I bought my first and only katana when I was 20. I bought it after weeks of browsing the Internet and learning about how a proper katana is constructed, what it’s properties are, what the best retailers around were and what I could expect to pay. I really wish that I was rich enough to afford to be a collector of katanas, but unfortunately until my student loans are paid off I would currently be better served as a stamp collector.
Let me first preface this statement by acknowledging that I am not an expert of metallurgy or sword making and so I am open to corrections. In addition, please realize that this is a weapon that can seriously injure or kill and therefore demands respect and proper training as to its use before you decide to start swinging it around. That being said, I’ve amassed a list of a few questions to bear in mind when looking for a katana to purchase.
1. Are their blades machine stamped or hand-forged? In my personal opinion part of the joy of collecting these weapons is the care and dedication taken to create them in the first place. It is a difficult process and the end result is something more akin to art than engineering. Expect a certain amount of machine assistance in the forging process when purchasing a sword from a major sword manufacturer (although not necessarily when requesting a custom sword from a master craftsman). However, the key distinction is people using some machine tools in the forging of your blade vs. a machine stamping them out and sharpening them. You want people to be involved in the construction and shaping of your blade. Inquire with the manufacturer as to how the swords are produced.
2. What kind of steel is used? There are many correct answers to this question, but it certainly should be some form of carbon steel. You do not want a stainless steel blade as that essentially means that none of the traditional methods of creating a katana were employed to generate that blade. Also, stainless steel means that your blade is made of softer stuff and will not retain its edge as readily. If it is made of Tamahagane steel, then it is made of the traditional type of steel used to forge katanas in Ancient Japan. If Tamahagane is used, the blade should be folded steel in order to remove some of the impurities that exist in that type of steel. Some other types of steel do not necessarily require folding to still produce a high quality blade as long as the steel being used is of a high enough grade and being shaped by a real craftsman. Look up the kind of steel they are using online to get more information.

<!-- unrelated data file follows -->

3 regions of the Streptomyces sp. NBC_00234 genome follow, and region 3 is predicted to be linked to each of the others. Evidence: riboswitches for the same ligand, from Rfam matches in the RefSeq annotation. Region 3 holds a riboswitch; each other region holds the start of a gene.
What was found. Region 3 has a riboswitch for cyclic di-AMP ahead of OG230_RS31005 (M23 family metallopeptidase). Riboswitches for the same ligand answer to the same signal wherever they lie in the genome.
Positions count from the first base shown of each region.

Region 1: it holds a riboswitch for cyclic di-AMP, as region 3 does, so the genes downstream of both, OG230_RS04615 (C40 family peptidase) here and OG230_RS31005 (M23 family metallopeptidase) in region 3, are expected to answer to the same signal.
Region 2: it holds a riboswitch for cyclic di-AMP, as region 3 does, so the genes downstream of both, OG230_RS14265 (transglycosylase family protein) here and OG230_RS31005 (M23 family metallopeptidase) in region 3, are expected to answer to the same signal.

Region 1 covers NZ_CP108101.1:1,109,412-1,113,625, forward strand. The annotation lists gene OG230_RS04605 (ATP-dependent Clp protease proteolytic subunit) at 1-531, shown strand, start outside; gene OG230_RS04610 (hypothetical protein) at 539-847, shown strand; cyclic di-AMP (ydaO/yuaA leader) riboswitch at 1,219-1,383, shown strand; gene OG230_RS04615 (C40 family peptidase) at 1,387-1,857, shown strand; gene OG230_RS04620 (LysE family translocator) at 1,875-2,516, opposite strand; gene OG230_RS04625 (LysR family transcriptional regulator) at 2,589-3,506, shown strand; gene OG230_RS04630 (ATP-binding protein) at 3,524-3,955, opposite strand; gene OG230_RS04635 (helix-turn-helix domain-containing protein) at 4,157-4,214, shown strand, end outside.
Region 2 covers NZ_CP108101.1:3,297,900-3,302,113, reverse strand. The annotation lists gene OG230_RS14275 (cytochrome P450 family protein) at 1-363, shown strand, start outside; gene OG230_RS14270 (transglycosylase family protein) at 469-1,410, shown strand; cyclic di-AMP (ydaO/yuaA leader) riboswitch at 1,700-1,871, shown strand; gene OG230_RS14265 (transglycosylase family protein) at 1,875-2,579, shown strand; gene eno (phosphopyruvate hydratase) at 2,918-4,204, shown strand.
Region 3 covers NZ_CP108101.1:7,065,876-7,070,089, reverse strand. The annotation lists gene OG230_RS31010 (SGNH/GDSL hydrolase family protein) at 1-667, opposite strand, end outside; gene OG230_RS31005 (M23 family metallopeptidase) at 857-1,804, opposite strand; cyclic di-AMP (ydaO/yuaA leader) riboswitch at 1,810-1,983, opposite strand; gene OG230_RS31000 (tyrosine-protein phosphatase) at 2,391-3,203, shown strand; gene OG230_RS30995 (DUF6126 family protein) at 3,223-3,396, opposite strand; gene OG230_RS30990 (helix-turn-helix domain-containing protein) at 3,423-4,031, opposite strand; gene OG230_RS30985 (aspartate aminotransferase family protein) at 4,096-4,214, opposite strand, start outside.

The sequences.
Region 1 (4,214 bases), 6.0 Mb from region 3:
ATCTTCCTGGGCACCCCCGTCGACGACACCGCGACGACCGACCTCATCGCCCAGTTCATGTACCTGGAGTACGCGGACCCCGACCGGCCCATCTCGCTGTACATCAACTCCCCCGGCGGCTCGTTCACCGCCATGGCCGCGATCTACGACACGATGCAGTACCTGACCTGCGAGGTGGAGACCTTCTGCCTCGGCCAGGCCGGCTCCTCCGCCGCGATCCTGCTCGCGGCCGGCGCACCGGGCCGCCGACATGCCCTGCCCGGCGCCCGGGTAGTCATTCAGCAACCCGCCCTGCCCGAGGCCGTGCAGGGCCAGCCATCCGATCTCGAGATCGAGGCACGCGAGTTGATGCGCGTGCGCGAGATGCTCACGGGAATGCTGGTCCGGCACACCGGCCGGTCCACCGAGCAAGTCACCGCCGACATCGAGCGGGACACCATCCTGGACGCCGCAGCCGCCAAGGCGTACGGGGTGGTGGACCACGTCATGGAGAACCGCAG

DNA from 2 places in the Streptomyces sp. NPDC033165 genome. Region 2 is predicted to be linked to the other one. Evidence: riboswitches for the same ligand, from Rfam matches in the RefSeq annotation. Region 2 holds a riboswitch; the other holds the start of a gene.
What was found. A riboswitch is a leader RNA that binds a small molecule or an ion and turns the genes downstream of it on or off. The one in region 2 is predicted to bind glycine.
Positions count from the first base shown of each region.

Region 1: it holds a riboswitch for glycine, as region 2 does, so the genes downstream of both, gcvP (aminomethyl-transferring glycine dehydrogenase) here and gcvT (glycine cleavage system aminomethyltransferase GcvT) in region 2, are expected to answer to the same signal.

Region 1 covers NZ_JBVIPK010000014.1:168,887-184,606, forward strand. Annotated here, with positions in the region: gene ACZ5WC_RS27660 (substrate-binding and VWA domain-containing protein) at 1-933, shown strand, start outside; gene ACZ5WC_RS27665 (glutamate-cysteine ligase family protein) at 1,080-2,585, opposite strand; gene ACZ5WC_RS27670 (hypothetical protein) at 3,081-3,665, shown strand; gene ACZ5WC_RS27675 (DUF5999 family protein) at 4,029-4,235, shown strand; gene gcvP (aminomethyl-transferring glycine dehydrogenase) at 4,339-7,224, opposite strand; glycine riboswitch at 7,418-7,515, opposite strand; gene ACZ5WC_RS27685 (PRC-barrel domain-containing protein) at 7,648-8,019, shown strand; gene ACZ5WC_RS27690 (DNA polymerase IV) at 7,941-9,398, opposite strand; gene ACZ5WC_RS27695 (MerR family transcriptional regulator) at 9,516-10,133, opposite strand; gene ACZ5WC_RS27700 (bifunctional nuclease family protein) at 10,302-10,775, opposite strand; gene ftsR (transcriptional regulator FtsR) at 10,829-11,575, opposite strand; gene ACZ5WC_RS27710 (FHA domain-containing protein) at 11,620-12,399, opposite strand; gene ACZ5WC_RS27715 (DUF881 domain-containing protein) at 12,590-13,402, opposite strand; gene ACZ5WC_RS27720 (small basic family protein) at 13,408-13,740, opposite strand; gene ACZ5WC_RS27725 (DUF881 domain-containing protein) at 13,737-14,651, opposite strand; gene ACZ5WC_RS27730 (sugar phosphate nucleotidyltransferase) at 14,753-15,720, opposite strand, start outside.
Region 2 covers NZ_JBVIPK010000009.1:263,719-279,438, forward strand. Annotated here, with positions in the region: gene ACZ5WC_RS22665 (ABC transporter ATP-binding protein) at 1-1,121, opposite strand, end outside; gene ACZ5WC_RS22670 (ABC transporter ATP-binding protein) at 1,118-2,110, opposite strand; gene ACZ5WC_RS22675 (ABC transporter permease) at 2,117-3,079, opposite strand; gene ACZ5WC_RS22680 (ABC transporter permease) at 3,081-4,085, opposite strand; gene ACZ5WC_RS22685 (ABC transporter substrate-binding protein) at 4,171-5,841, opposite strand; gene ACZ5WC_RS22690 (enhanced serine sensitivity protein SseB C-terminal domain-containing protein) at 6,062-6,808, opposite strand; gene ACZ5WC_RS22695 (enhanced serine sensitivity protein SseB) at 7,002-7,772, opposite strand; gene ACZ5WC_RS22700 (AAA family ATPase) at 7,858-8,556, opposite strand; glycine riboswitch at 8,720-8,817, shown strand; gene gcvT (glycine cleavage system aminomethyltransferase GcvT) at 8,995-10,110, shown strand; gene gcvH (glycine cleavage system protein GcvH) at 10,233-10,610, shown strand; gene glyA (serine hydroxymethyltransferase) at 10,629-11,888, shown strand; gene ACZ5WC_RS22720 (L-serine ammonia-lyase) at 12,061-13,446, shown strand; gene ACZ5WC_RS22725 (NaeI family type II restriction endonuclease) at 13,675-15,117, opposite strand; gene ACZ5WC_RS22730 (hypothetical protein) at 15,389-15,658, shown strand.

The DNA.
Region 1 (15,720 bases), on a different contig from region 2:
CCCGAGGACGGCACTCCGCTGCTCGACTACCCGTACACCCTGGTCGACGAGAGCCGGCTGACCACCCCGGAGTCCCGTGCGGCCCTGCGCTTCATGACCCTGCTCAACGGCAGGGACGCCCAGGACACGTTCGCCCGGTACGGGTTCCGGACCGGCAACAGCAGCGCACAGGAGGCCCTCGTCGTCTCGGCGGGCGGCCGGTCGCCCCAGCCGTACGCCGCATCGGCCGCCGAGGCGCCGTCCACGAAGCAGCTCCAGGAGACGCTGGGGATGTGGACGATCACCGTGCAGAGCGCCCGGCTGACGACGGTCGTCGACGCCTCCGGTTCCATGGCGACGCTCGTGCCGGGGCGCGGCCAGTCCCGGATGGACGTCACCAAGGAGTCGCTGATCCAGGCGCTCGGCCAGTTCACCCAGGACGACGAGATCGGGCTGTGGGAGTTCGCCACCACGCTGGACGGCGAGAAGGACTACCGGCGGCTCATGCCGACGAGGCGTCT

3. What are the credentials of the place or sword-smith you are looking into? In other words, look around the Internet to see if there are many reviews of the place you are looking into. Sword Forum is an especially good place to start. They review some different sword brands and their forums attract sword aficionados who can offer some excellent advice.
4. Are the blades differentially heat treated? This is what you want for your katana. A well crafted katana will have a Rockwell hardness of around 57-60 on the edge, giving it its sharpness, but around 40 Rockwell hardness for the rest of the blade to allow it some flexibility and reduce its chance of breaking on impact. The process of differential heat treatment will give it a wavy line called a hamon, near the edge of the blade. Some blades that have not been differentially heat treated will still stamp on a fake hamon anyway, or etch it in with acid, but those typically look more uniform and even, whereas a natural hamon is slightly more organic in appearance. A hamon will look uniform as well if they use a template to apply the shape of the clay. If possible, I would recommend requesting the hamon to be made without using a template, but this is ultimately a matter of preference to the sword owner.
5. Ask if they can give you any more information as to the process: (forging, folding, sharpening, polishing, fittings, any katana maintenance information, etc.)
My first katana was purchased from Kris Cutlery, and has been a good starting blade. As such it still ran me around $700. A custom made katana from a real master in the craft will run anywhere from $6500 to $50,000. Going with an American sword-smith like Howard Clark or Michael Bell will keep you on the lower end of that price range, but still its for now quite out of my reach.
If you’re interested in finding out more about the intricacies of the traditional process of forging a katana, check out these links. For more detailed information from people with more familiarity than I, I’d recommend browsing Sword Forum.